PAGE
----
Economy of the Dominican Republic

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The Dominican Republic is a middle-income developing country primarily dependent on agriculture, trade, and services, especially tourism. Although the service sector has recently overtaken agriculture as the leading employer of Dominicans (due principally to growth in tourism, energy, telecommunications, and Free Trade Zones), agriculture remains the most important sector in terms of domestic consumption. Tourism accounts for nearly $1.5 billion in annual earnings. Free Trade Zone earnings and tourism are the fastest-growing export sectors. Remittances from Dominicans living in the United States are estimated to total more than $1.5 billion per year.

Following economic turmoil in the late 1980s and 1990, during which the GDP fell by up to 5% and consumer price inflation reached an unprecedented 100%, the Dominican Republic entered a period of high growth and moderate inflation. GDP in 2001 grew by only 3.0% following 5 straight years of growth above 7.0%. The inflation rate in 2001 was about 5%.

Despite a widening merchandise trade deficit, tourism earnings and remittances have helped build foreign exchange reserves. The Dominican Republic is current on foreign private debt and has agreed to pay arrears of about $130 million to the U.S. Department of Agriculture's Commodity Credit Corporation. The government faces several economic policy challenges--high real interest rates, poor tax-collection rates, and reduced demand for Dominican exports due to the slowdown in the world economy. Years of tariff protection for domestic production have left the economy vulnerable in a rapidly integrating global economy.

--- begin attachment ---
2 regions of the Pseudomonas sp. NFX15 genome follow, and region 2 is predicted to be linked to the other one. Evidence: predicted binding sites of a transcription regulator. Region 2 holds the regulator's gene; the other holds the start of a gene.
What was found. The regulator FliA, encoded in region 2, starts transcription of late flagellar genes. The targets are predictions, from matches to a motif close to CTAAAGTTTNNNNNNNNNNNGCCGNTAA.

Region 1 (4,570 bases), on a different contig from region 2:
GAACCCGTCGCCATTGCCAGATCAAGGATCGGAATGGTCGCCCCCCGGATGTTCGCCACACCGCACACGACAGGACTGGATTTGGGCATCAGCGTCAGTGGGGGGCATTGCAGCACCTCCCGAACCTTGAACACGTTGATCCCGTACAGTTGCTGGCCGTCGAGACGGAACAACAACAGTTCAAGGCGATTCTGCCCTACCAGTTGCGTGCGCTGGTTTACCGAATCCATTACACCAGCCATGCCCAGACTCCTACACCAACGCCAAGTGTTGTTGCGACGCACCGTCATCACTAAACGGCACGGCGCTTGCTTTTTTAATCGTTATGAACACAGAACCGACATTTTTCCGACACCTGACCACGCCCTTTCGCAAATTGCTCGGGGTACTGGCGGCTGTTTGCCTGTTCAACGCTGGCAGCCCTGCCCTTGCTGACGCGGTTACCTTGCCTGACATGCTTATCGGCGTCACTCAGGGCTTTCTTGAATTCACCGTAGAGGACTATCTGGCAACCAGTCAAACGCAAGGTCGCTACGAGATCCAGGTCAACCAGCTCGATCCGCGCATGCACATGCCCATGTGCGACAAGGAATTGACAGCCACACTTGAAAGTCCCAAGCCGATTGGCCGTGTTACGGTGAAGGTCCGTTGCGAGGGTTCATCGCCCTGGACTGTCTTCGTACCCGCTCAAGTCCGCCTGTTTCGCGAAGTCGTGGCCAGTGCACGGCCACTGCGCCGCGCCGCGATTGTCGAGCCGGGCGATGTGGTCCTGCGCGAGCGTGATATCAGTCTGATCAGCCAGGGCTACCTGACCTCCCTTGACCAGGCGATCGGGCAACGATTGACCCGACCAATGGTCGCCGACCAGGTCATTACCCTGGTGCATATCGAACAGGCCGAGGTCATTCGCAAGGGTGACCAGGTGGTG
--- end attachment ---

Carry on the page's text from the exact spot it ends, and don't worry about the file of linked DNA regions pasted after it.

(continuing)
GDP: purchasing power parity - $48.3 billion (2000 est.)
GDP - real growth rate: 8.3% (1999 est.), 8% (2000 est.)
GDP - per capita: purchasing power parity - $5,700 (2000 est.)
GDP - composition by sector:
agriculture:  11.3%
industry:  32.2%
services:  56.5% (1999 est.)
Household income or consumption by percentage share:
lowest 10%: 1.6%
highest 10%: 39.6% (1989)
Inflation rate (consumer prices): 5.1% (1999), 7.9% (2000 est.)
Labor force: 2.3 million to 2.6 million
Labor force - by occupation: services and government 58.7%, industry 24.3%, agriculture 17% (1998 est.)
Unemployment rate: 13.8% (1999 est.)
revenues: $2.3 billion
expenditures: $2.9 billion, including capital expenditures of $867 million (1999 est.)
Industries: tourism, sugar processing, ferronickel and gold mining, textiles, cement, tobacco
Industrial production growth rate: 8% (2000 est.)
Electricity - production: 7.29 billion kWh (1999)
Electricity - production by source:
fossil fuel:  87.19%
hydro:  12.4%
nuclear:  0%
other:  0.41% (1999)
Agriculture - products: sugarcane, coffee, cotton, cocoa, tobacco, rice, beans, potatoes, corn, bananas; cattle, pigs, dairy products, beef, eggs
Exports: $5.1 billion (f.o.b., 1999), $5.8 billion (f.o.b., 2000)
Exports - commodities: ferronickel, sugar, gold, silver, coffee, cocoa, tobacco, meats
Exports - partners: US 66.1%, Netherlands 7.8%, Canada 7.6%, Russia 7.4%, UK 4.5% (1999 est.)
Imports: $8.2 billion (f.o.b., 1999), $9.6 billion (f.o.b., 2000 est.)
Imports - commodities: foodstuffs, petroleum, cotton and fabrics, chemicals and pharmaceuticals
Imports - partners: US 25.7%, Venezuela 9.2%, Mexico 4%, Japan 3%, Panama 2.6% (1999 est.)
Debt - external: $4.7 billion (2000 est.)
Economic aid - recipient: $239.6 million (1995)
Currency: Dominican peso (DOP)

SOURCES: The World Factbook, U.S. Department of State

Mother Earth Travel > Country Index > Dominican Republic > Map Economy History